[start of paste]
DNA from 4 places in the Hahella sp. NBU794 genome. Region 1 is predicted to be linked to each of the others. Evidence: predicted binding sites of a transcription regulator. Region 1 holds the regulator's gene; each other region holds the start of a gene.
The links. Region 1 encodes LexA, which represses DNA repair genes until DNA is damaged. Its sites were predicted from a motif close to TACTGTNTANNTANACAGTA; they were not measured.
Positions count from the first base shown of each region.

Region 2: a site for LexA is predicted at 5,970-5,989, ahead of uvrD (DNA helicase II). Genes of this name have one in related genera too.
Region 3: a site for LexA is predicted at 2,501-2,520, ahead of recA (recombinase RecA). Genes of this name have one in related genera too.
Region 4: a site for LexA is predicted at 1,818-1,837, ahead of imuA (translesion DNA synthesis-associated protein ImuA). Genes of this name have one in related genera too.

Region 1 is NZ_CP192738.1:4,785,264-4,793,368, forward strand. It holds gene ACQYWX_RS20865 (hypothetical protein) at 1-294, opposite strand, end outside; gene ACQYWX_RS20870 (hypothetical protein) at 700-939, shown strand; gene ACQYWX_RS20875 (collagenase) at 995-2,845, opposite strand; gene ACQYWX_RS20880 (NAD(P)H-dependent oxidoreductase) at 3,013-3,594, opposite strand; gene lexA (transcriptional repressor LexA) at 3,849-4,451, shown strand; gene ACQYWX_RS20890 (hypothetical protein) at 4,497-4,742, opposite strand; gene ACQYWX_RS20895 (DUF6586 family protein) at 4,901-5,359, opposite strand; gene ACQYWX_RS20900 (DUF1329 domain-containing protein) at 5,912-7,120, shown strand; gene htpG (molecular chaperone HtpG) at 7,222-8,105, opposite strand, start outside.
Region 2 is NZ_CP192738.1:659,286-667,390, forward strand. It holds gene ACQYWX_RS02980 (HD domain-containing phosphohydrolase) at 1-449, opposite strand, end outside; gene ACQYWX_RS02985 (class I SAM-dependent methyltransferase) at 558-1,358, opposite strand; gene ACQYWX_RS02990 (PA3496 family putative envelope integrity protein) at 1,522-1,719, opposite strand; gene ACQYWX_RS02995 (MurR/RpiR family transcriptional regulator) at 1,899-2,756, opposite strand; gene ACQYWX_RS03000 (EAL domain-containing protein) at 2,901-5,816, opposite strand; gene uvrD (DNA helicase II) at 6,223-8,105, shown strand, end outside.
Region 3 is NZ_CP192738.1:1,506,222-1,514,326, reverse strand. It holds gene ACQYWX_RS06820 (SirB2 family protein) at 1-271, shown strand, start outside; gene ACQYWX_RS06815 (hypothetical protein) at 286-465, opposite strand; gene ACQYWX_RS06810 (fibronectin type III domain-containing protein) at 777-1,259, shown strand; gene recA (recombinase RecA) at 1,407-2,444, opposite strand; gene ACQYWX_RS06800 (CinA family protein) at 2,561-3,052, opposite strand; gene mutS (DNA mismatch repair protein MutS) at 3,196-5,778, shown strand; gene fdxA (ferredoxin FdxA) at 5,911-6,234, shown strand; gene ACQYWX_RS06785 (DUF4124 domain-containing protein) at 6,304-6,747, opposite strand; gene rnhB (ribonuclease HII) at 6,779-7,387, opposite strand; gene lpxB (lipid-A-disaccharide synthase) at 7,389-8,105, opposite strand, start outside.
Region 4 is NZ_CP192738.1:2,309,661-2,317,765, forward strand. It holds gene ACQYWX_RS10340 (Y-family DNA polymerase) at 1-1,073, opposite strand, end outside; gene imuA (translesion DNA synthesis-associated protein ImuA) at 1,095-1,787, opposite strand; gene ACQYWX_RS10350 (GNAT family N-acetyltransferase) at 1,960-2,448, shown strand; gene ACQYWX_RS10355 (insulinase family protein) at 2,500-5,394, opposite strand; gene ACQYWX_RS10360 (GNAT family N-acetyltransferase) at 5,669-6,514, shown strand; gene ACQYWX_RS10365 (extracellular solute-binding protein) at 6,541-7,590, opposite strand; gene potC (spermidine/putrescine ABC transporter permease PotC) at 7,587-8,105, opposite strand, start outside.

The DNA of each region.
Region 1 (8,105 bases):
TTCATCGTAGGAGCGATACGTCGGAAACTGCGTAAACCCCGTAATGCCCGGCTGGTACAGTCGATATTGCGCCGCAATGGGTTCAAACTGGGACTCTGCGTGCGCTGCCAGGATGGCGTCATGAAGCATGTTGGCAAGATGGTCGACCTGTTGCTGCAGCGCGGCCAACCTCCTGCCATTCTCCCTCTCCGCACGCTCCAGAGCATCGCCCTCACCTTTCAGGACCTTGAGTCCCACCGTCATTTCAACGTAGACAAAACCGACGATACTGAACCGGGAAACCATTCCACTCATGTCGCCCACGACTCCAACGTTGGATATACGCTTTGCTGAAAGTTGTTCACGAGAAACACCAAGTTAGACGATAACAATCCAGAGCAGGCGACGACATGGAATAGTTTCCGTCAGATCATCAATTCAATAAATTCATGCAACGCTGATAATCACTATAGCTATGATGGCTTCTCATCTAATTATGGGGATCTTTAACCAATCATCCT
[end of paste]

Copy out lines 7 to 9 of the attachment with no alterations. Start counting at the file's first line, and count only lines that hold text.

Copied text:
Region 1 is NZ_CP192738.1:4,785,264-4,793,368, forward strand. It holds gene ACQYWX_RS20865 (hypothetical protein) at 1-294, opposite strand, end outside; gene ACQYWX_RS20870 (hypothetical protein) at 700-939, shown strand; gene ACQYWX_RS20875 (collagenase) at 995-2,845, opposite strand; gene ACQYWX_RS20880 (NAD(P)H-dependent oxidoreductase) at 3,013-3,594, opposite strand; gene lexA (transcriptional repressor LexA) at 3,849-4,451, shown strand; gene ACQYWX_RS20890 (hypothetical protein) at 4,497-4,742, opposite strand; gene ACQYWX_RS20895 (DUF6586 family protein) at 4,901-5,359, opposite strand; gene ACQYWX_RS20900 (DUF1329 domain-containing protein) at 5,912-7,120, shown strand; gene htpG (molecular chaperone HtpG) at 7,222-8,105, opposite strand, start outside.
Region 2 is NZ_CP192738.1:659,286-667,390, forward strand. It holds gene ACQYWX_RS02980 (HD domain-containing phosphohydrolase) at 1-449, opposite strand, end outside; gene ACQYWX_RS02985 (class I SAM-dependent methyltransferase) at 558-1,358, opposite strand; gene ACQYWX_RS02990 (PA3496 family putative envelope integrity protein) at 1,522-1,719, opposite strand; gene ACQYWX_RS02995 (MurR/RpiR family transcriptional regulator) at 1,899-2,756, opposite strand; gene ACQYWX_RS03000 (EAL domain-containing protein) at 2,901-5,816, opposite strand; gene uvrD (DNA helicase II) at 6,223-8,105, shown strand, end outside.
Region 3 is NZ_CP192738.1:1,506,222-1,514,326, reverse strand. It holds gene ACQYWX_RS06820 (SirB2 family protein) at 1-271, shown strand, start outside; gene ACQYWX_RS06815 (hypothetical protein) at 286-465, opposite strand; gene ACQYWX_RS06810 (fibronectin type III domain-containing protein) at 777-1,259, shown strand; gene recA (recombinase RecA) at 1,407-2,444, opposite strand; gene ACQYWX_RS06800 (CinA family protein) at 2,561-3,052, opposite strand; gene mutS (DNA mismatch repair protein MutS) at 3,196-5,778, shown strand; gene fdxA (ferredoxin FdxA) at 5,911-6,234, shown strand; gene ACQYWX_RS06785 (DUF4124 domain-containing protein) at 6,304-6,747, opposite strand; gene rnhB (ribonuclease HII) at 6,779-7,387, opposite strand; gene lpxB (lipid-A-disaccharide synthase) at 7,389-8,105, opposite strand, start outside.